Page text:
Where Bob Dole Stands on Disabilities

Bob Dole Has Been America's Foremost Advocate for the Disabled
Bob Dole spent over 39 months recovering from massive injuries that he received while leading a platoon of the 10th Mountain Division in Italy during World War II. As a result of those injuries, Bob Dole has limited use of his right arm -- which is why he often carries a pen -- letting folks know that his arm is 'in use.'

From the moment he was injured, Bob Dole has fought for the rights of the disabled. In his first speech on the Senate floor, Dole spoke of his vision for people with disabilities - of independence, dignity and inclusion - and of his own membership in the disabled community. In that speech, he said:

"Mr. President, my remarks today concern an exceptional group which I joined on another April 14 - 24 years ago, during World War II. It is a minority group whose existence effects every person in our society and the very fiber of our nation . . . As a minority, it has always known exclusion - maybe not exclusion from the front of the bus, but perhaps from even climbing aboard it; maybe not exclusion from pursuing advanced education, but perhaps from experiencing any formal education; maybe not exclusion from day-to-day life itself, but perhaps from an adequate opportunity to develop and contribute to his or her fullest capacity."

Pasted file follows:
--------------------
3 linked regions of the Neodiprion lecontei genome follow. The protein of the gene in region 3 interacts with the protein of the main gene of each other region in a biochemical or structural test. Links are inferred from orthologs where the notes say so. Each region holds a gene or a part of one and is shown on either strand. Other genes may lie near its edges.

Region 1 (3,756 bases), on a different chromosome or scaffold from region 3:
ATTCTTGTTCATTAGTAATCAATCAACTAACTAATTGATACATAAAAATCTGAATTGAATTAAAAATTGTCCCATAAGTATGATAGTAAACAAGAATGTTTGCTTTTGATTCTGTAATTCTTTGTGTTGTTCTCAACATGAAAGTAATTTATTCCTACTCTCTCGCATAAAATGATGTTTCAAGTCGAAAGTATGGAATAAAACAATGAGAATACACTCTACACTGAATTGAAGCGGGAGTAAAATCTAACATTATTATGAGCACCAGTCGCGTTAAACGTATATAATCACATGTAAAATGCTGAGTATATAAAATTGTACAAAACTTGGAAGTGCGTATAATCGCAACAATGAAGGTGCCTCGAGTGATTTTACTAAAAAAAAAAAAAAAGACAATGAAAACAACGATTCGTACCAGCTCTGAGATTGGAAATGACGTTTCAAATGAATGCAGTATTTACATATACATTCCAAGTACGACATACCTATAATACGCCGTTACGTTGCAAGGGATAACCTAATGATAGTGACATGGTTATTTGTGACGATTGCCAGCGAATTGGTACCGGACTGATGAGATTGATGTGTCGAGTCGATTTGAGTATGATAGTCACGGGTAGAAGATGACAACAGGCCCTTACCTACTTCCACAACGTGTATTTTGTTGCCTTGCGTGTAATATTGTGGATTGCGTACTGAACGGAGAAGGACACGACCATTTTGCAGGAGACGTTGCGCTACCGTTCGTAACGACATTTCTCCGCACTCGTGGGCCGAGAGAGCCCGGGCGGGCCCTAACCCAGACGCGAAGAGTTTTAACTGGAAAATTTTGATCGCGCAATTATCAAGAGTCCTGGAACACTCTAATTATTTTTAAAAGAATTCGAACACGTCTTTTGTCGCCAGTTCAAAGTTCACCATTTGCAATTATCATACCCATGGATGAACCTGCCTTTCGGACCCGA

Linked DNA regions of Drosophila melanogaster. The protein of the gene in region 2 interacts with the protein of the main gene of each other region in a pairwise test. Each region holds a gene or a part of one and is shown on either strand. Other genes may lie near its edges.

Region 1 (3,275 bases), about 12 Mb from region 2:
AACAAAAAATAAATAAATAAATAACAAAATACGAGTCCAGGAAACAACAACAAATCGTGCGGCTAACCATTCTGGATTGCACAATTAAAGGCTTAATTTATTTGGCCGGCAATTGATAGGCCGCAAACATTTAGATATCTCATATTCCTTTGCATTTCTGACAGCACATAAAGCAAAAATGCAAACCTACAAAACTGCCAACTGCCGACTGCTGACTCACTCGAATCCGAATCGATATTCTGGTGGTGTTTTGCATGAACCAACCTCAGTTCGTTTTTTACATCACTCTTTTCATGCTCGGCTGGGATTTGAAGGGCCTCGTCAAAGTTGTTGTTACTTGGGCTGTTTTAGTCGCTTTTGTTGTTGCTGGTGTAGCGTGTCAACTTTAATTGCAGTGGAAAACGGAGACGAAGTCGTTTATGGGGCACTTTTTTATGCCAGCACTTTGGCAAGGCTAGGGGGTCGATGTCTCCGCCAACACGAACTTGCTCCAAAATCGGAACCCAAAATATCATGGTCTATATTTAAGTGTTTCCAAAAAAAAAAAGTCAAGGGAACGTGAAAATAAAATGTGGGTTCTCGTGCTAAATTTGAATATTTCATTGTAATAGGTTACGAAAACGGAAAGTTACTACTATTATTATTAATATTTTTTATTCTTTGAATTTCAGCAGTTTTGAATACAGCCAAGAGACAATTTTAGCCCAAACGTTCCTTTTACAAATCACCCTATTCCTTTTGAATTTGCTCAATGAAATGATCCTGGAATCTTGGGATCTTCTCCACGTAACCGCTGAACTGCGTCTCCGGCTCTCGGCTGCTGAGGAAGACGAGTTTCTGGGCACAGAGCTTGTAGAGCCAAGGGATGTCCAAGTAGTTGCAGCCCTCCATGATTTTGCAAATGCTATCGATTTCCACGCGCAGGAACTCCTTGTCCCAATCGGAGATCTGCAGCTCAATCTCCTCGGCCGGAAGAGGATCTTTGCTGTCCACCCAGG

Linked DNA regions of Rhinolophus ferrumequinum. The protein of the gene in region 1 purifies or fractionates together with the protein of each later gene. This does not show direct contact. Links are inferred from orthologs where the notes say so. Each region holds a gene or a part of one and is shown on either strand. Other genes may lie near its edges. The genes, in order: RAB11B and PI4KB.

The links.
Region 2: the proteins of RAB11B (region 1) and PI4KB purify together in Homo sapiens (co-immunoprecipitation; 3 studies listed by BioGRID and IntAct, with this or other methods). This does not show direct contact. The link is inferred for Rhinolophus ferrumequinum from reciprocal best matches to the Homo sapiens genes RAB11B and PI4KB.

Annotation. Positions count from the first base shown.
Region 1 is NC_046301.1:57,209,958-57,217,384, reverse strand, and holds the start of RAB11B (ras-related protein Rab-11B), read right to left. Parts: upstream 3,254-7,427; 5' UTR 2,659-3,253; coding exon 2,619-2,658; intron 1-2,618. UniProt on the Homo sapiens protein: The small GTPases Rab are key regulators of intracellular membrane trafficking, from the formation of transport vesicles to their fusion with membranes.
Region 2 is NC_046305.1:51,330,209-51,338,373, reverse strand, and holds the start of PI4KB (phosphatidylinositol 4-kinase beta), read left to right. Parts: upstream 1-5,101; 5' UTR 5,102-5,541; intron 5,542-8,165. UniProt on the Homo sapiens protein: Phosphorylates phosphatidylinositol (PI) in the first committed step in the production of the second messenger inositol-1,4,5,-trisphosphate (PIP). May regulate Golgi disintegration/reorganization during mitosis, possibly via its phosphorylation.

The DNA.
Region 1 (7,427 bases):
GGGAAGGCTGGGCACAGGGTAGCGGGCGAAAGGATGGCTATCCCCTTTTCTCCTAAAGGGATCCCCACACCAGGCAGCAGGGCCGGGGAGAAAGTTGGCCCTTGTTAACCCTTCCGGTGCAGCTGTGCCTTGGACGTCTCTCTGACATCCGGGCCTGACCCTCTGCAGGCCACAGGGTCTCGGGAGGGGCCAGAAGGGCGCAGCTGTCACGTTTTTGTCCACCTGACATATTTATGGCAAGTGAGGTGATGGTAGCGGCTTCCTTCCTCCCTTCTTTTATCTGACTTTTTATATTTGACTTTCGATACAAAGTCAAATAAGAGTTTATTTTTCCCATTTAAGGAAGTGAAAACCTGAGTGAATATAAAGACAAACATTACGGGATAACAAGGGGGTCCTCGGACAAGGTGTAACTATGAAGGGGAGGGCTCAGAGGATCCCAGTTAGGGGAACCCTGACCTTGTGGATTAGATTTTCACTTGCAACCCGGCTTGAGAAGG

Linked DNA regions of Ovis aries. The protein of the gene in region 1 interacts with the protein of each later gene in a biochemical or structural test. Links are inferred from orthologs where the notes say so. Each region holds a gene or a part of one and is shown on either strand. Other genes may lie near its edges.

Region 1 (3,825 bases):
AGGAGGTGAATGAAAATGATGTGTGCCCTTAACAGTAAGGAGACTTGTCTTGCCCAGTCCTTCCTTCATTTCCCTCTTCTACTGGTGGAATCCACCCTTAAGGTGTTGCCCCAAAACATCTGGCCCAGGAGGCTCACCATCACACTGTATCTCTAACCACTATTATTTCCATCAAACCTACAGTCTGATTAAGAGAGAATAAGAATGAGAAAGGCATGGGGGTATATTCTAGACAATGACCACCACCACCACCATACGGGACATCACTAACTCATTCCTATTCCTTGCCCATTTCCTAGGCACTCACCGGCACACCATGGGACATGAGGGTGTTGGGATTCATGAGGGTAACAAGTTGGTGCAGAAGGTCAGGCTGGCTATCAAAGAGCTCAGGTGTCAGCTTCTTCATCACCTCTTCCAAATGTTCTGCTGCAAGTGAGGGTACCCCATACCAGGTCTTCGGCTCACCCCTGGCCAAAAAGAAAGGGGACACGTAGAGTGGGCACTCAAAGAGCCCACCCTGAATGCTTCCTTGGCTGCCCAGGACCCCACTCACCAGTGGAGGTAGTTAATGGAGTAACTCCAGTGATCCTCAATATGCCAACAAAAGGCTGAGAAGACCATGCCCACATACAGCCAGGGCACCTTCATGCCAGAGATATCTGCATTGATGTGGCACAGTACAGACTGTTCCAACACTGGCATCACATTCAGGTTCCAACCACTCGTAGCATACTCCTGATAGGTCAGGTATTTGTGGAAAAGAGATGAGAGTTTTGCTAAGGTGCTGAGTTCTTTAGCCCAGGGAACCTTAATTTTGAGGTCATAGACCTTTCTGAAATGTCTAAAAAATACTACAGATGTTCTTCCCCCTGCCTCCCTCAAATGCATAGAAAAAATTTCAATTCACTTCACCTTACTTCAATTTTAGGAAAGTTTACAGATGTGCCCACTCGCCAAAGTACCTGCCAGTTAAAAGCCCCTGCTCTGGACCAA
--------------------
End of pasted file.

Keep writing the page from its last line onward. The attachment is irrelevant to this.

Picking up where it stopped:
Creating Opportunity for the Disabled in Education, Employment and Housing
During his years in the Senate, Bob Dole:


More opportunities. Smaller government. Stronger and safer families

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